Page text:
Though it is true, that most people would have to painstakingly traverse city corner after city corner, and abandoned filling station after abandoned filling station, in desperate hopes of receiving the bounteous and fortuitous godsend of unearthing a similar, surely less palatial oil-painted version of this resplendent photograph of an imperial wolf, who Oriole tenants had nicknamed “Wolfie”, perambulating through the immaculate quiet of freshly fallen snow– which is both an arresting, real life piece, as well as an opulent display of confirmedly paramount craftsmanship. But alas, in the end, neither that familiarity, nor Reed’s longstanding knowledge of what his Native American forefathers “would have wanted”, were enough to keep him resolute.
Which is why only a minute few agree with the cream peddler’s decision to, via harefooted desertion, spontaneously stigmatize and defame not only a prodigious work of art, but his own family’s dowry and heritage. In fact, Bob’s closest friends and allies express little sentiment, beyond their bottomless, funereal emotions over the swift, careless metamorphosis of his otherwise well-kept computer screen, and the sudden loss of its Aboriginal-American garnished facade.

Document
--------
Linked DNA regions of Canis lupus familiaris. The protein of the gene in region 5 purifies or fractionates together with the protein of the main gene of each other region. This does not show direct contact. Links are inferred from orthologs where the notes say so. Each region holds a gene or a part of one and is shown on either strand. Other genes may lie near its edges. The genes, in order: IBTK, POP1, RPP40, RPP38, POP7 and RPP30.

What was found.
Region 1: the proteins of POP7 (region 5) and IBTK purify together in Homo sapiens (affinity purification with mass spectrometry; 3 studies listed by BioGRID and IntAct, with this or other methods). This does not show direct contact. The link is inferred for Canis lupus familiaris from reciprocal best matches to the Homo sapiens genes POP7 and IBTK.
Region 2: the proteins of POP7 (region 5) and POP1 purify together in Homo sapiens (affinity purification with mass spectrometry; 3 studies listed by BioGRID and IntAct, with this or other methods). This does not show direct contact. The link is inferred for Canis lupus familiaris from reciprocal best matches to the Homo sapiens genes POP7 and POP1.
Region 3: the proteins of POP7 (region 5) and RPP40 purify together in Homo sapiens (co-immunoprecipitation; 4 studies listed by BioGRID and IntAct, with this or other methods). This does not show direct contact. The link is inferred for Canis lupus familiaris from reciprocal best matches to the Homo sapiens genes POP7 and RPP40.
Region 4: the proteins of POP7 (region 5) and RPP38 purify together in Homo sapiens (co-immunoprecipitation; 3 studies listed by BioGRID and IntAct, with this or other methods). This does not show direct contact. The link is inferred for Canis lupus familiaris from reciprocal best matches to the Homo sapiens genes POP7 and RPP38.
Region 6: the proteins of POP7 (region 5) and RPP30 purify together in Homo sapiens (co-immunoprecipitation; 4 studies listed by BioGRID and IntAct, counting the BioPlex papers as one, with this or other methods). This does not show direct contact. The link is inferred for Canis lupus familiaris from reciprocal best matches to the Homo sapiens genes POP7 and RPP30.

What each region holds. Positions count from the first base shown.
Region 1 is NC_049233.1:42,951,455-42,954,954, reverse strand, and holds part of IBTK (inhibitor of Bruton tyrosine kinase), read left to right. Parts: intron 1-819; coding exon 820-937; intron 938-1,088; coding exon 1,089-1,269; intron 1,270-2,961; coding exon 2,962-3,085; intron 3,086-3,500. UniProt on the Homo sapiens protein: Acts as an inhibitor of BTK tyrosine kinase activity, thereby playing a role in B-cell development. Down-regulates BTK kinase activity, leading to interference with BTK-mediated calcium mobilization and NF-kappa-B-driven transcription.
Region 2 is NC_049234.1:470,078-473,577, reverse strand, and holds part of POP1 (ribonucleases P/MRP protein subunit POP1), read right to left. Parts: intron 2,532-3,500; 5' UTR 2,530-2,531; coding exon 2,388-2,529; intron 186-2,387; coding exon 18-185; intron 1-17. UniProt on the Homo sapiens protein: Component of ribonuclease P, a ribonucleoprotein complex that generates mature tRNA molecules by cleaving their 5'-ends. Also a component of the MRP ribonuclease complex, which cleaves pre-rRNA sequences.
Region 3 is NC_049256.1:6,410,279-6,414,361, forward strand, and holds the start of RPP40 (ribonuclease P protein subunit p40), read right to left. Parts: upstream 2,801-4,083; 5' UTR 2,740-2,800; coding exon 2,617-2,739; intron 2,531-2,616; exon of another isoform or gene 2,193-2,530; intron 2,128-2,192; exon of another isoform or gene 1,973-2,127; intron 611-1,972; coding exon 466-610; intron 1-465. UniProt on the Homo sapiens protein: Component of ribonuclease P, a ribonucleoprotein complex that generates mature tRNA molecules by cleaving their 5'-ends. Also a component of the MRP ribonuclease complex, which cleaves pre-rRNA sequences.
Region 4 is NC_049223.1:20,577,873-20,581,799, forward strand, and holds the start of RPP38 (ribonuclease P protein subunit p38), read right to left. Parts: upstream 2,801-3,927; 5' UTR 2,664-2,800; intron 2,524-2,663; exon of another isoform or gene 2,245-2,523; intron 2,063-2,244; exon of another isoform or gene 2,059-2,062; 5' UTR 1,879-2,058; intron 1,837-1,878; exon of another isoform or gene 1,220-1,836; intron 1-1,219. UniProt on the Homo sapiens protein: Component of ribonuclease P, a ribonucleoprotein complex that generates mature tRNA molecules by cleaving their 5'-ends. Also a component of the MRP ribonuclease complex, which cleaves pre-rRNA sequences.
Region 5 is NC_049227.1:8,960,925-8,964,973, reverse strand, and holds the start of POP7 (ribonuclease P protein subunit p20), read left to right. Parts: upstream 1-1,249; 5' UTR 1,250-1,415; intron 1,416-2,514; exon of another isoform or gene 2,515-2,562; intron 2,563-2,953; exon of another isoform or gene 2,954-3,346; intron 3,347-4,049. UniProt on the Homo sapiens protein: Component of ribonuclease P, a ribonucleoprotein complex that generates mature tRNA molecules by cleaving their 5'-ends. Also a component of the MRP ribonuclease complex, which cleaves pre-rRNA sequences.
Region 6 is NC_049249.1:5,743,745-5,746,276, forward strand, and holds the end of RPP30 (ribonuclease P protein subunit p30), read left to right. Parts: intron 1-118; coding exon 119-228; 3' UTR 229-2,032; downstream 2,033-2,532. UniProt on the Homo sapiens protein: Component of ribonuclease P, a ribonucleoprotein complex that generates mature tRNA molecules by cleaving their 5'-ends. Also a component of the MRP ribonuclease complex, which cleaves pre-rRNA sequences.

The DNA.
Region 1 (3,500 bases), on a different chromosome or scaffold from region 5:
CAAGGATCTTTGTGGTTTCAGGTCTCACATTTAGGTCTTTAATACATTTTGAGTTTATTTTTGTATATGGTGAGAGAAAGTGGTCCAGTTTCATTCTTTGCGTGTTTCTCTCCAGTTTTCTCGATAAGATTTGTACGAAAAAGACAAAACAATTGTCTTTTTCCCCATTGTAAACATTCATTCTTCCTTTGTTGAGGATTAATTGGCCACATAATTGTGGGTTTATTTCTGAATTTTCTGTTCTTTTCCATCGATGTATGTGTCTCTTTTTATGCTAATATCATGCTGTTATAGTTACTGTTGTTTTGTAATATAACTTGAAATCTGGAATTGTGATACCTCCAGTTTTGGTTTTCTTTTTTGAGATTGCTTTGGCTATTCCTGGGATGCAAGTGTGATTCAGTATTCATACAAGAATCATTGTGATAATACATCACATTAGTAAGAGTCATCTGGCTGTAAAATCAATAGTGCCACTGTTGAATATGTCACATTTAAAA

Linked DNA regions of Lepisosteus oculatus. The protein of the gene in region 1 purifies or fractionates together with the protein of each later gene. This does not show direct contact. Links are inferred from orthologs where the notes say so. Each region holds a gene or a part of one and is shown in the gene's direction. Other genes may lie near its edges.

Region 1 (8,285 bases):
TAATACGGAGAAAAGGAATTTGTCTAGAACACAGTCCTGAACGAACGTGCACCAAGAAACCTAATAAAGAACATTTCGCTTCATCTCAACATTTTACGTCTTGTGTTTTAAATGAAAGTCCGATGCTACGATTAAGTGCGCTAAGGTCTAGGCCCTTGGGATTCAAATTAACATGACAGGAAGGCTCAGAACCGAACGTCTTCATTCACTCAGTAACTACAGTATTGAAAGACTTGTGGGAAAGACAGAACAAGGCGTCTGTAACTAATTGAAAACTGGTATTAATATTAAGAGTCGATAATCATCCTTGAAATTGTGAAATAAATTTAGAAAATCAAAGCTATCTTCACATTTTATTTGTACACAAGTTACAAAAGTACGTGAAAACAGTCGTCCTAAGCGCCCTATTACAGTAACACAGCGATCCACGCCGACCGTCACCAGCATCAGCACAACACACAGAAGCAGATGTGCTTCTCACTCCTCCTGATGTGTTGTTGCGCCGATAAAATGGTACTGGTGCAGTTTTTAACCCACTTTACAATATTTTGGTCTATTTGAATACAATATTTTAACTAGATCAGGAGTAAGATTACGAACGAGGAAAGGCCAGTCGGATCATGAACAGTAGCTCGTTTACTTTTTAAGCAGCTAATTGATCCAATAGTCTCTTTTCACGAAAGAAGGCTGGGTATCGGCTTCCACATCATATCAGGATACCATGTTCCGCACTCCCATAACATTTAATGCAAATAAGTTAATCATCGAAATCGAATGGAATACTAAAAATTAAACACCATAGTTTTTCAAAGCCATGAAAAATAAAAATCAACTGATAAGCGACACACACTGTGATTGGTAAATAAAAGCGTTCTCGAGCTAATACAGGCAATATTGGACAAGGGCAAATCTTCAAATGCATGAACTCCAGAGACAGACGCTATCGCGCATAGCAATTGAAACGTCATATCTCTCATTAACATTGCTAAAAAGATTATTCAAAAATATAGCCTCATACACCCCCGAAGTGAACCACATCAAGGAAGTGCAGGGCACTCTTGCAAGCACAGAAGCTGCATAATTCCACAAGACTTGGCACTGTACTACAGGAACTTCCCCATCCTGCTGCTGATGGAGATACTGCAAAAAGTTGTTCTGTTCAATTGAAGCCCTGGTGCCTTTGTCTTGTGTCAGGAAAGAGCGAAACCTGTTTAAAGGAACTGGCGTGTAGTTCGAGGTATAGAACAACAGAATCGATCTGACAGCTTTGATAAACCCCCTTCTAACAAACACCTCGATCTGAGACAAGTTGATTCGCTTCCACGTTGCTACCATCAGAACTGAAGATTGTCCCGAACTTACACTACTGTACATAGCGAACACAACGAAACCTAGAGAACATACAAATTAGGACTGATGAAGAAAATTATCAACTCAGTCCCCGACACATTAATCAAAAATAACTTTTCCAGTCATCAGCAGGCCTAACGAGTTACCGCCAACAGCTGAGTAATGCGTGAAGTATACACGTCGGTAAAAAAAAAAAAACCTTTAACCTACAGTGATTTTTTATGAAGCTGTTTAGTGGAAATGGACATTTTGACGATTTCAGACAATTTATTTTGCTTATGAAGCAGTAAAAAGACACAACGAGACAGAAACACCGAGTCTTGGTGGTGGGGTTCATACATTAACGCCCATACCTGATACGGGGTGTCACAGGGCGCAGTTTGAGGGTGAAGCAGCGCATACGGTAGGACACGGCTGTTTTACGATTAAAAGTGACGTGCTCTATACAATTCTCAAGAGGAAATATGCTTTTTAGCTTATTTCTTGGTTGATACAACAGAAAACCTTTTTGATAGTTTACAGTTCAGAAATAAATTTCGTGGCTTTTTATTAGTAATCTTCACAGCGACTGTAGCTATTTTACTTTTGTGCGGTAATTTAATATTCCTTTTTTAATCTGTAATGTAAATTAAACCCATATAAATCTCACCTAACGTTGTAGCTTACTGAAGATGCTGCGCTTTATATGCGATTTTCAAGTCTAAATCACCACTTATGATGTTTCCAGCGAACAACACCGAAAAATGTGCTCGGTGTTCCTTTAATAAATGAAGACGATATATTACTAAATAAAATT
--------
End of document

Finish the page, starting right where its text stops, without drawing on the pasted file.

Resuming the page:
“He would always let us play solitaire on his computer during Razorbacks games,” says Ed Cradick, a retired Piggly Wiggly manager who enjoys the safe, nurturing environment and individualized senior care that Oriole Retirement Village provides, “and I have to admit, seeing that wolf photograph Bob had installed in the background always gave me a sense of closure at the end of a session. Hitting the little red X and heading back downstairs to put on my pajamas will never be the same.”
On the other hand, despite having the cruel memory of acerbically bidding an unceremonious and immeasurably premature goodbye to the photo of Wolfie in his conscience, a photograph that is undoubtedly an ethereal, captured vision, which many within the retirement coterie parallel to a true-hearted and real-life pet or a comfortable pair of loafers, Reed speaks of the new, fresh, unsullied portrait, with a gleam in his eye that is both noticeable, and not unlike the nativity of a new star being born amongst the heavens. “My new wallpaper is a picture of some really cool California roller skate girl” says the former tradesperson of homogenized, waxen drinkables. “There’s palm trees, and grass, and she’s wearing these really cool tube socks with her white roller skates. It reminds me of the 80’s.” Reed, is unwittingly speaking of fashion model Barbara Palvin, and his newfound copy of her photoshoot from page 293 of the 2011 Spring Fashion issue of Elle, that now sits ostentatiously behind dozens of icons on his ten year old, transportable, blue peripheral. However, sadly, the one-time merchant of vitamin D enriched alabaster wholesomeness is substantially too unclean, and far too smitten with Barbara’s abundance of nubile sorcery, to realize he doesn’t even know the leggy supermodel’s true identity.
The retirement community’s Vice President of Resident affairs, Edith Mandelbaum, perhaps sums it up best, “Oriole Village lost a good friend today.” – Liora Jynx